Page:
Heartbeat Bill

Adam stands for Life

Adam was asked by the Center for Christian Virtue (CCV) and local leaders to testify in favor of Senate Bill 23, the Heartbeat Protection Act. This law prohibits abortions after a heartbeat is detected.

After Adam's testimony, this law passed both chambers and was signed by the Governor. A similar law from Mississippi is being heard before the Supreme Court, and may be the one to overturn Roe v. Wade.

As your State Representative, Adam will continue achieving pro-life legislative wins for Warren County and the rest of Ohio.

Transcript of Adam's Testimony

Chairman Dave Burke, Vice Chairman Steve Huffman, Ranking Member Nickie Antonio, Members of the Senate Health, Human Services & Medicaid Committee:

My name is Adam Mathews, and I am a partner in a small firm in Lebanon, Ohio. I have been a licensed attorney in the state of Ohio since 2013 and in that time I have counseled dozens of businesses, families, and individuals on how best to protect their interests and stay within the bounds of the law.

Law is best followed and enforced when it is clear and easily understood. A speed limit provides a threshold and binary result for a driver. He or she is either above or below the speed limit and therefore either in compliance with the law or not. With two words and one number, there is very little to interpret, misunderstand, or argue.

With respect to the very grave and important matter as to when to protect the life of the unborn, the law should be similarly clear and easy to understand. The current framework for determining whether an abortion can take place is under that of Planned Parenthood v. Casey[1], wherein only a plurality, not a majority, held that, with other considerations, a state can regulate abortion after the point of "fetal viability." At the time of its decision, the justices for the plurality acknowledged that viability was a moving target, going from "28 weeks, as was usual in the time of Roe, [to] 23 or 24 weeks, as it sometimes does [at the time of Casey.]"[2]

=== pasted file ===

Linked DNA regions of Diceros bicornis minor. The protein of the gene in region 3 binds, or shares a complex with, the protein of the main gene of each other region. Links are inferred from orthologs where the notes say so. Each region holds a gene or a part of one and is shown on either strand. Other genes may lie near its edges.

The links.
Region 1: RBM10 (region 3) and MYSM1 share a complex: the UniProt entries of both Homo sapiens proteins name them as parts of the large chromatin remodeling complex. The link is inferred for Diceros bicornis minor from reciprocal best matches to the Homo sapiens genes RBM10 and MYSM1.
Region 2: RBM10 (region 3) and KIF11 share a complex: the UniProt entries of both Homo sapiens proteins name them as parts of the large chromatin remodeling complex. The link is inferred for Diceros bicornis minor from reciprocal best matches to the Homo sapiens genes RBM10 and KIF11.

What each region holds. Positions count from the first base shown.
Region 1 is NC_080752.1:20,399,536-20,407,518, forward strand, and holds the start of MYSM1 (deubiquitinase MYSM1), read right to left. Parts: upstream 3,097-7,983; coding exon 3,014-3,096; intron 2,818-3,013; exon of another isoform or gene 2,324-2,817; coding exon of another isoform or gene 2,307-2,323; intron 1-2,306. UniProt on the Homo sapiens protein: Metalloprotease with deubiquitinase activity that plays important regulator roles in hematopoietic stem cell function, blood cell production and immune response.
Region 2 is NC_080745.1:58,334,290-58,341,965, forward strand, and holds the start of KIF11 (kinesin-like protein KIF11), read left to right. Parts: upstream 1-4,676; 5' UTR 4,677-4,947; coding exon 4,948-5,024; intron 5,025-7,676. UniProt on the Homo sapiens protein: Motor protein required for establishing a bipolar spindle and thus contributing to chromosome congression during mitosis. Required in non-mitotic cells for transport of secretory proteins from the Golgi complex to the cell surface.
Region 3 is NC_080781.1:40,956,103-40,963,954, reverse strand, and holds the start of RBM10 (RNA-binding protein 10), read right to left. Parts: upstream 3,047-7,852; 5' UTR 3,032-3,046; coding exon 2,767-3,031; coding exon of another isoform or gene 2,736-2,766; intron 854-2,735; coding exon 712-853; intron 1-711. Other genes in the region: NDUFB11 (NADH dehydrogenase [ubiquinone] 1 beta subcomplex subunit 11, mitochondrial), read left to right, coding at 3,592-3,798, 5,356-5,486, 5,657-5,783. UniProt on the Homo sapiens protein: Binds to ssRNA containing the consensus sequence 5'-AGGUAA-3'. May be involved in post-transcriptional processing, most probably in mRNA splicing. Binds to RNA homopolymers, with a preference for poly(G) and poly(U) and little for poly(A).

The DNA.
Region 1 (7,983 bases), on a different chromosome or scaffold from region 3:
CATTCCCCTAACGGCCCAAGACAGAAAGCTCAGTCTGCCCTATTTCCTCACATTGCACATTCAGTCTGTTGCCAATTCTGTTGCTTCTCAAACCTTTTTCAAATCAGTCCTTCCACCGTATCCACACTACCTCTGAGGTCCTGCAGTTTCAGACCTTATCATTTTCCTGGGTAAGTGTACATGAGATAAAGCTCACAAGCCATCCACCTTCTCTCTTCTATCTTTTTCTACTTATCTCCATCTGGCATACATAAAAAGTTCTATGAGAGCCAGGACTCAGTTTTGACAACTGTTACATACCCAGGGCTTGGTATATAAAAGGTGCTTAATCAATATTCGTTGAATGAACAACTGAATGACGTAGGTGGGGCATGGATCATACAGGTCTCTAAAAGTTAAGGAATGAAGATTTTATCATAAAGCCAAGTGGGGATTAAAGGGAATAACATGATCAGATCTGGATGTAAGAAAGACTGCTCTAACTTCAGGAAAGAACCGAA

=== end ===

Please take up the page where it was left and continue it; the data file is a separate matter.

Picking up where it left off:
Further, the justices who signed on to the plurality opinion in Casey themselves disagreed as to what viability meant[3]. In Stenberg v. Carhart[4], only eight years after Casey, Justices Souter, O'Connor, and Kennedy, who each were in the plurality of Casey, disagreed and signed on to distinct opinions regarding the meaning of viability and therefore whether or not partial birth abortion bans were constitutional.[5] As an aside, the Supreme Court later distinguished Stenberg and upheld partial birth abortion bans.[6] If the Supreme Court Justices who were there at the creation of the viability standard cannot agree on a working definition of viability or how to apply it, how then, can Ohio's doctors, lawyers, mothers, and families figure it out?

The reason it is so difficult to apply the viability standard is that is arbitrary.[7] The viability standard was arbitrary and seen as such from the beginning. Justice Blackmun, the writer of the majority opinion in Roe v. Wade[8], noted in its attached memo that the selection of the end of the first trimester as the legal threshold was "arbitrary, but perhaps any other selected point, such as quickening or viability, is equally arbitrary."[9]

Since it is arbitrary, relying upon viability is morally and legally random with results leading to unfortunate consequences. An identical 25 week old fetus in 1975 and now would have entirely different legal status, even though there is no difference in either the fetus nor the burden placed on the mother. Time alone should not be a determining factor in whether legal status can be extended.